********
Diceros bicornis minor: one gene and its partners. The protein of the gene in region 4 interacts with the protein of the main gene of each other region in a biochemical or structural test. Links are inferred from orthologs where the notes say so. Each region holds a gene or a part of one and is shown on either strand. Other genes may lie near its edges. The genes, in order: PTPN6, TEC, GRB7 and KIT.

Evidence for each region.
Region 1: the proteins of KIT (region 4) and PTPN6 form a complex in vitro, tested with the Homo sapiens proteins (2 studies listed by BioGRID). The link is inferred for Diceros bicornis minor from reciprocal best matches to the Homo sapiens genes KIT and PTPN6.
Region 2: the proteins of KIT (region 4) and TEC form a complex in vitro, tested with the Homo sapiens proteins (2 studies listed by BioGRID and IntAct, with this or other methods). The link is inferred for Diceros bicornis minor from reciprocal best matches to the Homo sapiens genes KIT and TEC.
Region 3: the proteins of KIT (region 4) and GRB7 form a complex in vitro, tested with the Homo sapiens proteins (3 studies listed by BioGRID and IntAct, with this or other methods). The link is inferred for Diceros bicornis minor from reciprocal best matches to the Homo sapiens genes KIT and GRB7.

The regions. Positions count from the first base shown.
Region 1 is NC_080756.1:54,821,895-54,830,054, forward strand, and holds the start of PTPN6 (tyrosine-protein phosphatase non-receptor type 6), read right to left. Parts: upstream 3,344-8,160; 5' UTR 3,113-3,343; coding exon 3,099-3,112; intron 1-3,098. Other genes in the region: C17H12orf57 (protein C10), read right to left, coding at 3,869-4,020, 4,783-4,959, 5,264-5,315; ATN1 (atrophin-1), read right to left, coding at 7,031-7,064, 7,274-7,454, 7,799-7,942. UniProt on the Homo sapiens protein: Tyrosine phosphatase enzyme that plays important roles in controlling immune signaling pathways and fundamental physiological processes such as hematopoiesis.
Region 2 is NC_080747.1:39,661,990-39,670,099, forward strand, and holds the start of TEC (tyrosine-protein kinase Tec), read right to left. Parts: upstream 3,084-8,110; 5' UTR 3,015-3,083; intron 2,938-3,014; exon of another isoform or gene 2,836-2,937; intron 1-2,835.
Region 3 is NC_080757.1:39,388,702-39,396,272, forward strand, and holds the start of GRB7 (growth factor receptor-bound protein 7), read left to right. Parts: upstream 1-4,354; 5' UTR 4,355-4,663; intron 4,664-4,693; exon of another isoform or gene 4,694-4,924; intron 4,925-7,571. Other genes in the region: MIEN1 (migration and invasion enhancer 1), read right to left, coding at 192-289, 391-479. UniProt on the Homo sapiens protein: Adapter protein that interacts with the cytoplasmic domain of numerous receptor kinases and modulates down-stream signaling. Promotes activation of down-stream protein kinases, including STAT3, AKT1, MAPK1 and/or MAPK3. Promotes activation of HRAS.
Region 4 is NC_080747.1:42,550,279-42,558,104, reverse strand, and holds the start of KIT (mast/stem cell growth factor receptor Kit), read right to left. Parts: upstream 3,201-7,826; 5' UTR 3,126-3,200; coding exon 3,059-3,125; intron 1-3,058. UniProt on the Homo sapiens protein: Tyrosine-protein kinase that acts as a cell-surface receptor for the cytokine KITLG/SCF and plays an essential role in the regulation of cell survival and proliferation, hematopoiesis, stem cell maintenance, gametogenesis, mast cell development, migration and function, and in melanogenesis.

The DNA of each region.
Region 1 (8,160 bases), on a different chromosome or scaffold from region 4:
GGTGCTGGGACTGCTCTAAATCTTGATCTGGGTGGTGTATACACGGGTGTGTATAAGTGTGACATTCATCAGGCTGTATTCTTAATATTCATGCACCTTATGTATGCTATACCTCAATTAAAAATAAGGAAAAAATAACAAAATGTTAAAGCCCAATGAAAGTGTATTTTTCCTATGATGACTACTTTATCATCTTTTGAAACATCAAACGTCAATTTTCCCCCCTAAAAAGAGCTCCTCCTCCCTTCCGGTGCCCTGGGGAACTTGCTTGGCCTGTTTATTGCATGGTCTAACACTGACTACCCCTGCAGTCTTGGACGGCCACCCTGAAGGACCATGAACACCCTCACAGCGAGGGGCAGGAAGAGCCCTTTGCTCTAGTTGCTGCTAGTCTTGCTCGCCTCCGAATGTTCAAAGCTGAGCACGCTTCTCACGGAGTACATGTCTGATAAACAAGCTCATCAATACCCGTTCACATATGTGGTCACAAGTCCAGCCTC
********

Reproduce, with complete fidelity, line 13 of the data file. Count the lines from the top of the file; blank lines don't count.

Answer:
GGTGCTGGGACTGCTCTAAATCTTGATCTGGGTGGTGTATACACGGGTGTGTATAAGTGTGACATTCATCAGGCTGTATTCTTAATATTCATGCACCTTATGTATGCTATACCTCAATTAAAAATAAGGAAAAAATAACAAAATGTTAAAGCCCAATGAAAGTGTATTTTTCCTATGATGACTACTTTATCATCTTTTGAAACATCAAACGTCAATTTTCCCCCCTAAAAAGAGCTCCTCCTCCCTTCCGGTGCCCTGGGGAACTTGCTTGGCCTGTTTATTGCATGGTCTAACACTGACTACCCCTGCAGTCTTGGACGGCCACCCTGAAGGACCATGAACACCCTCACAGCGAGGGGCAGGAAGAGCCCTTTGCTCTAGTTGCTGCTAGTCTTGCTCGCCTCCGAATGTTCAAAGCTGAGCACGCTTCTCACGGAGTACATGTCTGATAAACAAGCTCATCAATACCCGTTCACATATGTGGTCACAAGTCCAGCCTC